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  • On the very first day of my very first year, a nurse had a go at me because I had a cup of tea in someone else's cup!! I didn't know the protocol......Great start!! It has got better though I might add...

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  • I was a middle aged wonen when i did my training. Not long ago either. Out of the three inpatient units i worked on i had bullying at two of them. Im not a smart, clever person, not over confident , nothink special about me. I am though very down to earth and have good people skills. I too am a mental health nurse. I strongly believe i was bullied due to my people skills. The service users and i got on extremely well and many would open up to me. Some nurses having been in the job a lot longer just couldn't handle it. Thank god i am not their now. There cruelty nearly broke me. So many nurses out there who shouldn't even be in the job.. Not an ounce of compassion in them. If i could see my time again i would have stood up more for myself....
    On one of myplacements a band 8 nurse called my practice placement manager in... i was gob smacked, she hadnt said i had done anythink wrong (although i do know i got on well with a nurse who she did not like). When we (ppm and myself ) asked her what i had done she said" well i asked you to do somethink last week and you hadnt done it properly"... ( re...paperwork) Wasnt that the reason i was there.? To learn? Why didnt she tell me... Lucky enough my ppm sussed her out immediately. Reminded her of her role etc. . I put my head down, did a lot of creaping And thanked god when it was over...
    Shame, iv met some lovely nurses since but had to go through hell to get here. ..
    Good luck to you, your not alone. X

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  • My very first placement as a first year was almost my last! I am a mature student and was treat really badly by some nurses (mainly older nurses). I decided that if this was a caring profession then I didnt want to be part of it. Thankfully, I continued and grew a thick skin, other placements have been much more positive and I have met some lovely nurses that I aspire to be like.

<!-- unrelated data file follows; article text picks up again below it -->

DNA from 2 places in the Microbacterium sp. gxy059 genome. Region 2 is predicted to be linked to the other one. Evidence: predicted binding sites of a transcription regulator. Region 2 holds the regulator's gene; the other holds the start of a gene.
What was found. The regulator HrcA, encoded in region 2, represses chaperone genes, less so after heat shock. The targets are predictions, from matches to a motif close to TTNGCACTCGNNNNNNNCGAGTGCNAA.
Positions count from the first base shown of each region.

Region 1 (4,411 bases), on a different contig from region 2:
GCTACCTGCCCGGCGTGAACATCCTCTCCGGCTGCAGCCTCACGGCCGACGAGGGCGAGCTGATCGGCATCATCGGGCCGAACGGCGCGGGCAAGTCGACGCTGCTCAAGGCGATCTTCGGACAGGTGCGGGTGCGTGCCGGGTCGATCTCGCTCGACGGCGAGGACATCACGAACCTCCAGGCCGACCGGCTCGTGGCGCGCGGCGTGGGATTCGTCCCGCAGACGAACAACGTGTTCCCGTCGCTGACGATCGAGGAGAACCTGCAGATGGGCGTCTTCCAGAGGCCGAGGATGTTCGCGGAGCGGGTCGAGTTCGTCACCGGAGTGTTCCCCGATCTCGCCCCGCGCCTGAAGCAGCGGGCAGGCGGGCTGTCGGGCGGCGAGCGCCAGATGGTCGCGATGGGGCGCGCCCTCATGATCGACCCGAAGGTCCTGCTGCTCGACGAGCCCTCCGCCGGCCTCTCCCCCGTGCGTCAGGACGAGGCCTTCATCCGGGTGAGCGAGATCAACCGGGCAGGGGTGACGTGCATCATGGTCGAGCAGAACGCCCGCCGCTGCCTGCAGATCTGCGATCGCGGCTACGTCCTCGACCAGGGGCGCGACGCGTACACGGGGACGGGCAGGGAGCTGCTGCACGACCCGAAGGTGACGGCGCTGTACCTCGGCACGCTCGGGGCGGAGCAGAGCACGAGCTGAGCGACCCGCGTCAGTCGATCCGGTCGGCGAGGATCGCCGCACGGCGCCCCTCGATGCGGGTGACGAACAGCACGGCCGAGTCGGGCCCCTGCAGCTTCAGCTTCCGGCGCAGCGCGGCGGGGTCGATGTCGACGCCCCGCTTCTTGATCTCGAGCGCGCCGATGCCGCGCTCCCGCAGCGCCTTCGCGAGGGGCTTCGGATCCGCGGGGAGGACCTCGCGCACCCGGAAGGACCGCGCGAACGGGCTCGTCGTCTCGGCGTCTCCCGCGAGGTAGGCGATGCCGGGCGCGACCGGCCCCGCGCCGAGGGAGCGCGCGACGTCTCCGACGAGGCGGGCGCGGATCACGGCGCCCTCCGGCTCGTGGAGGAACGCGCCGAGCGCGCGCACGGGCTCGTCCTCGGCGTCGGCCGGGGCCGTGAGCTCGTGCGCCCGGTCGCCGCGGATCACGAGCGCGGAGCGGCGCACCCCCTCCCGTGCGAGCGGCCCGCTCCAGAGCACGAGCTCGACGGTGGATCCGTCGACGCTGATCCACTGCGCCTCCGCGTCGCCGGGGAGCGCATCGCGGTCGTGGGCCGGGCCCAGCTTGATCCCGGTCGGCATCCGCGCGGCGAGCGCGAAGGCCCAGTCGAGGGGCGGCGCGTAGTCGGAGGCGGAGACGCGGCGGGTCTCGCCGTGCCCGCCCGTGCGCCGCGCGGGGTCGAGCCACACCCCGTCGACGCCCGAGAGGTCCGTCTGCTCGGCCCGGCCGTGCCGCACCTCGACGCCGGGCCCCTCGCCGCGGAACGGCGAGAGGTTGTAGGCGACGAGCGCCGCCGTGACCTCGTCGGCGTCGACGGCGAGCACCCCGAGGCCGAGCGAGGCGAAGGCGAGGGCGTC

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  • I empathise with anyone who is bullied; it is a soul destroying process, designed to break down the individual until they leave or move on. I was bullied relentlessly during my training (many years ago!) That said, I have not found bullying to be endemic in the profession. What I have found, however, is the reluctance of many students to accept advice from trained professionals; who interpret any advice, feedback or instruction contrary to their own wishes as bullying; who do not wish to be told what to do in any given situation by someone more experienced than them. Bullying seems to be the buzz word at the moment and whilst I sympathise with anyone who is being victimized at work (having been there) I believe that in many cases, the 'victims' also need to reflect on how they respond to senior, more experienced staff.

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  • Nurse 57, I feel you have been lucky in your work-places. There is a institutional bullying aspect of nursing-hence the saying nurses eat their own.Until internal rotation, rotas were used as a weapon.Ward feedback reports about students were discriminatory- nice passive student not rocking the boat "good" nurses, assertive students questioning rationale "unprofessional".Study research-historical and contemporary re bullying,institutinal racism(going back to 1950/60/70s ethnic minority students placed on sen courses instead of srn despite having the entry requirements to join the
    latter training and even now, racial inequality amongst certain higher bands of nurses).In that time period male students were expected to move things in mental health units but expected not to be able to iron or cook or enable residents. long tradition of reinforcing major inequalities, so I am sure there is a strong element of bullying individuals. Research studies certainly reinforce this hypothesis.

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  • Anonymous 3rd January 11.37pm, you appear to have missed my point. I did not say that bullying does not exist. Indeed, I referred to my own experiences, so have not been lucky in my work places, as you say. My point is that whilst bullying does indeed exist and always has, there are those who seek to use bullying as a reason for not accepting advice, reasonably given and as an excuse for their own poor performance. This in turn does no service to the people who are actually on the receiving end of poor treatment.